In parallel, our consortium developed training toolkits addressed to early career researchers to develop reflexivity, understanding of RRI values and creative approaches to public engagement, which were informed by pilot trainings conducted in Paris, Barcelona and Bristol. Similarly, pilot trainings addressed to secondary school teachers informed the development of training toolkits to equip science teachers with the tools to improve their skills on science communication, performance and reflexivity.
The consortium also produced two policy briefs offering policies to include researchers and teachers in new educational processes to motivate, inspire, and encourage reflection from young people. Our partner UNESCO generated a position paper to maximize the policy impact of the project and thus ensuring its sustainability and legacy beyond the project time frame.
PERFORM findings also suggest that the participatory educational process is a highly engaging and inclusive educational approach that provide opportunities for students to generate new rapports with science learning and critical reflections about science as a practice embedded in social contexts. When co-creating and performing their shows with the support of teachers and early career researchers, students reflect on their role in the interaction between science and society, while scientists experience the benefits of integrating RRI aspects into their academic careers. The potential and power of the reflexive training conducted with researchers in a cohort model, in relation to responsibility, wellbeing and peer support, is also a remarkable result. The training toolkits developed for both researchers and teachers in RRI, public engagement and communication skills can be used and adapted to the specific educational contexts in different countries. Such evidence further identify valuable policy recommendations addressed both at formal and informal educational and research institutions to transfer the learnings generated through the project and encourage a wider implementation of this kind of approaches.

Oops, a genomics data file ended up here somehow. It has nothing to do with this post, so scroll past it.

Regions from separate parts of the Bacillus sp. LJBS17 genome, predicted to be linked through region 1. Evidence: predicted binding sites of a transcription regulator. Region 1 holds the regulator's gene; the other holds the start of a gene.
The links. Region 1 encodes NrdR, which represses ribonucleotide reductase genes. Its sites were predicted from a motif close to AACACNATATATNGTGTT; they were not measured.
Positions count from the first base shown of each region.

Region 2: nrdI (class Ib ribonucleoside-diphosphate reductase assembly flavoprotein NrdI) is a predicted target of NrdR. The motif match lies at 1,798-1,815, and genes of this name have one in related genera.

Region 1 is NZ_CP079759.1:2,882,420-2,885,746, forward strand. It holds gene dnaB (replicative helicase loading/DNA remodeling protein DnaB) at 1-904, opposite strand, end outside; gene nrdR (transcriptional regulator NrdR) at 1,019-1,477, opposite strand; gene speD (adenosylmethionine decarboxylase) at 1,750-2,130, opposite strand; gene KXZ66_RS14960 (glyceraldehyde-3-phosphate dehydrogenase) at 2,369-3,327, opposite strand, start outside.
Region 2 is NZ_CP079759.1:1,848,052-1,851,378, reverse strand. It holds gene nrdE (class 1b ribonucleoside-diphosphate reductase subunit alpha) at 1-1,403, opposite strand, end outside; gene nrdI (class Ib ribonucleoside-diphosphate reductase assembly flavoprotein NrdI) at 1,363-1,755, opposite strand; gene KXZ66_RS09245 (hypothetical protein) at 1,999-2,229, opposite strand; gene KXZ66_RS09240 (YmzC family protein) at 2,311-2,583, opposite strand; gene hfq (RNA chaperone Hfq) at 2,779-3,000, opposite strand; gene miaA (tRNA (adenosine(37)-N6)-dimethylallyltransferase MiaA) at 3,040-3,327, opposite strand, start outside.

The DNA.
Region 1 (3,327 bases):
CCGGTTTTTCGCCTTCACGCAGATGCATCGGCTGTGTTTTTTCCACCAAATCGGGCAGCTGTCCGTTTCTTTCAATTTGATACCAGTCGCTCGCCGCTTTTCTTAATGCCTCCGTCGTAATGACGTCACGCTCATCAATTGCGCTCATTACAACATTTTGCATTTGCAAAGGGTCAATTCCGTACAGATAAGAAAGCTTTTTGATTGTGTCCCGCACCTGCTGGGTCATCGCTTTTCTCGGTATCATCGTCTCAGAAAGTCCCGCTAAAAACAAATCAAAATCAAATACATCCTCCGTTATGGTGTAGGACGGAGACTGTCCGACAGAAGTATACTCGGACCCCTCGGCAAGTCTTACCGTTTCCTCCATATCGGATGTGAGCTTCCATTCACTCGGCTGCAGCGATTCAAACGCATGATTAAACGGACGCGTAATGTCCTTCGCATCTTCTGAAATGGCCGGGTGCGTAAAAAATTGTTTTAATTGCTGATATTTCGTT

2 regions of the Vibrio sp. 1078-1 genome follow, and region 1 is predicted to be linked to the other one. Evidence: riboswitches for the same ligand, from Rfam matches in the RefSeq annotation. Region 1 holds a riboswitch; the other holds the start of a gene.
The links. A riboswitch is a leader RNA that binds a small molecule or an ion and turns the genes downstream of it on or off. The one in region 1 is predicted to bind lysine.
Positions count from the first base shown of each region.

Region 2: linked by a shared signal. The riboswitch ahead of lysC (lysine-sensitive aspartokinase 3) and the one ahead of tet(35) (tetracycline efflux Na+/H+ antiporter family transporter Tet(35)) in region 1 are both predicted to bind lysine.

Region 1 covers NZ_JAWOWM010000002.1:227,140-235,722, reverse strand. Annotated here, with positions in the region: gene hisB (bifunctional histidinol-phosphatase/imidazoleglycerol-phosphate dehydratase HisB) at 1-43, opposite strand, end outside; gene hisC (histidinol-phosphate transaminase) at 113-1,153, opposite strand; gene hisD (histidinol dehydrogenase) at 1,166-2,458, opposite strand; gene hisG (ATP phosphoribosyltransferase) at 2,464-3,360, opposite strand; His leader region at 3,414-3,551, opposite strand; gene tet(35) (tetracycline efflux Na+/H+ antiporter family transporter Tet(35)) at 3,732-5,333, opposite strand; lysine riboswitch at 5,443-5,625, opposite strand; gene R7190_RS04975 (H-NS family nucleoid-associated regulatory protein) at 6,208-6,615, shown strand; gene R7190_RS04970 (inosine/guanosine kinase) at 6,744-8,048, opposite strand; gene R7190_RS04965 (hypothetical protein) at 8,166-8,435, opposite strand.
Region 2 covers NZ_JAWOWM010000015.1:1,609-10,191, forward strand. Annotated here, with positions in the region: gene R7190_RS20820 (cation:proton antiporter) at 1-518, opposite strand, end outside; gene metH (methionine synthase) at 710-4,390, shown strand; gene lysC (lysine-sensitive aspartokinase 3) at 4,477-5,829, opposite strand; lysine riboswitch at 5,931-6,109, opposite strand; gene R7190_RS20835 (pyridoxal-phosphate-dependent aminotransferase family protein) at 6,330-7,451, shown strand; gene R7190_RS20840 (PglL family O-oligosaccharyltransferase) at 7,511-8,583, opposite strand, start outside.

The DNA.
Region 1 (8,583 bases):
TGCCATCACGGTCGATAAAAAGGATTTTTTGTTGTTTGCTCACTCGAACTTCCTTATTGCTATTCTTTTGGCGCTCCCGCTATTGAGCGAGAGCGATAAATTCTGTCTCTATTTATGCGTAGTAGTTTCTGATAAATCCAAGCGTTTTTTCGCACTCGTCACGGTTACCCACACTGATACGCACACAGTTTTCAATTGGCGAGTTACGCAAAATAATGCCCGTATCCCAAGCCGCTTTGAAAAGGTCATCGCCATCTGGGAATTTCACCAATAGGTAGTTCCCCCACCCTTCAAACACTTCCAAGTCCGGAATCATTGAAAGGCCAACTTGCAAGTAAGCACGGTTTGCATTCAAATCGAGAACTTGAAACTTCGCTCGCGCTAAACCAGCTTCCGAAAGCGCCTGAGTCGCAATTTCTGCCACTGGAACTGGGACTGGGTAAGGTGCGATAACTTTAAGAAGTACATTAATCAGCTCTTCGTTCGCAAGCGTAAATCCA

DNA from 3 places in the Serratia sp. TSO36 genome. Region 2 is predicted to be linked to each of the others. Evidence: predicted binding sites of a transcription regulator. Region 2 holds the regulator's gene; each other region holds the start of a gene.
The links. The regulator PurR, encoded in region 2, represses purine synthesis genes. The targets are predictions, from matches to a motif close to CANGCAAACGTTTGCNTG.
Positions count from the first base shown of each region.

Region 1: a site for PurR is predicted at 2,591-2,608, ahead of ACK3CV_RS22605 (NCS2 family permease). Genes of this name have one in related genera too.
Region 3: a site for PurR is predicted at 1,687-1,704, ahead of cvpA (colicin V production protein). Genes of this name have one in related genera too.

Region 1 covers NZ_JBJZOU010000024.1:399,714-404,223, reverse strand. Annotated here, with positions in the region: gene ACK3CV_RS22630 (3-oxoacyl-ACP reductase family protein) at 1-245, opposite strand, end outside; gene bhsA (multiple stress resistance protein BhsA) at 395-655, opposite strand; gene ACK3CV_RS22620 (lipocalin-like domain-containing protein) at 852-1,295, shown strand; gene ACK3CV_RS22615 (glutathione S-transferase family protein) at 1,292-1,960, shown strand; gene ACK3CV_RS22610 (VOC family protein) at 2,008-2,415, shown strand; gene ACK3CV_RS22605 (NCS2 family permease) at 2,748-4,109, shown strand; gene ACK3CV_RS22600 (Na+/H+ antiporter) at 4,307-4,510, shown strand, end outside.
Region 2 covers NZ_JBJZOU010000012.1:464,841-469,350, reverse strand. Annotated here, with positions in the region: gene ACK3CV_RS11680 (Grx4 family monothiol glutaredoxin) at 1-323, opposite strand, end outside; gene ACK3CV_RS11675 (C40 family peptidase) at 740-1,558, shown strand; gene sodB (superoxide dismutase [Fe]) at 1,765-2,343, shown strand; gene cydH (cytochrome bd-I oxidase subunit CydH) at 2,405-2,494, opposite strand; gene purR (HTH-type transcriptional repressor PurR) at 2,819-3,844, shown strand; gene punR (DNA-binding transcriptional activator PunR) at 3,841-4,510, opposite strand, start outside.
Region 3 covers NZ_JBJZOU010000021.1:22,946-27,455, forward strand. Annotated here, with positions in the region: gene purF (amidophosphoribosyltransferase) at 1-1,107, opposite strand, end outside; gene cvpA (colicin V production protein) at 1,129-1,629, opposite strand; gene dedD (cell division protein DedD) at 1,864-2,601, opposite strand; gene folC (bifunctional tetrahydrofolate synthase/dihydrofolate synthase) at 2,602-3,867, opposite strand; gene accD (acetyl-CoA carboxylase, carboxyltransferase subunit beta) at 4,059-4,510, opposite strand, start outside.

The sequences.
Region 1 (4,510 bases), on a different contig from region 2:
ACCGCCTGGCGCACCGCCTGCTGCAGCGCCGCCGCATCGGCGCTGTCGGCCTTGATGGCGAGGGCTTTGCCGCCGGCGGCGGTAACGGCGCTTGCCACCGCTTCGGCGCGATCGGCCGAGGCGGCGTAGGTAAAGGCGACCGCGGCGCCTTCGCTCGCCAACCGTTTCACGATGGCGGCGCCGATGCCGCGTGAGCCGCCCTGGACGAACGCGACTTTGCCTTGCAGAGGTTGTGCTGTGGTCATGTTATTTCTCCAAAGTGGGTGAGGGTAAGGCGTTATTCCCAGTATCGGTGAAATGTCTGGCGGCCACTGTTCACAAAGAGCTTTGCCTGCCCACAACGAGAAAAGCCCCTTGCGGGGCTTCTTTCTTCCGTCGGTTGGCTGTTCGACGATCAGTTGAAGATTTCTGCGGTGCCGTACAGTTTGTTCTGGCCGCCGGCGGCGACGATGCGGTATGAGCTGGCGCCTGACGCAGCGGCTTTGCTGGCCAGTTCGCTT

Further, the science education assessment framework integrating RRI elements developed in PERFORM highlights the relevance of experiential aspects and active engagement in science learning and provides a solid framework ready for implementation, which will contribute to move beyond the state of the art in science education assessments.
PERFORM research also yields key new insights about social media’s role in European young people’s engagement with science. The results highlight the key barriers to social media sharing and the most promising platforms to focus on for future science education initiatives aimed at developing a flow of impact through young people’s networks.
To ensure an uptake of the project’s results across Europe PERFORM participated in more than 80 national, European and international conferences, meetings and activities on STEM education, RRI and/or science communication, including those linked to Scientix. We are also disseminating these results through the project website (www.perform-research.eu) and social media (Twitter and Facebook).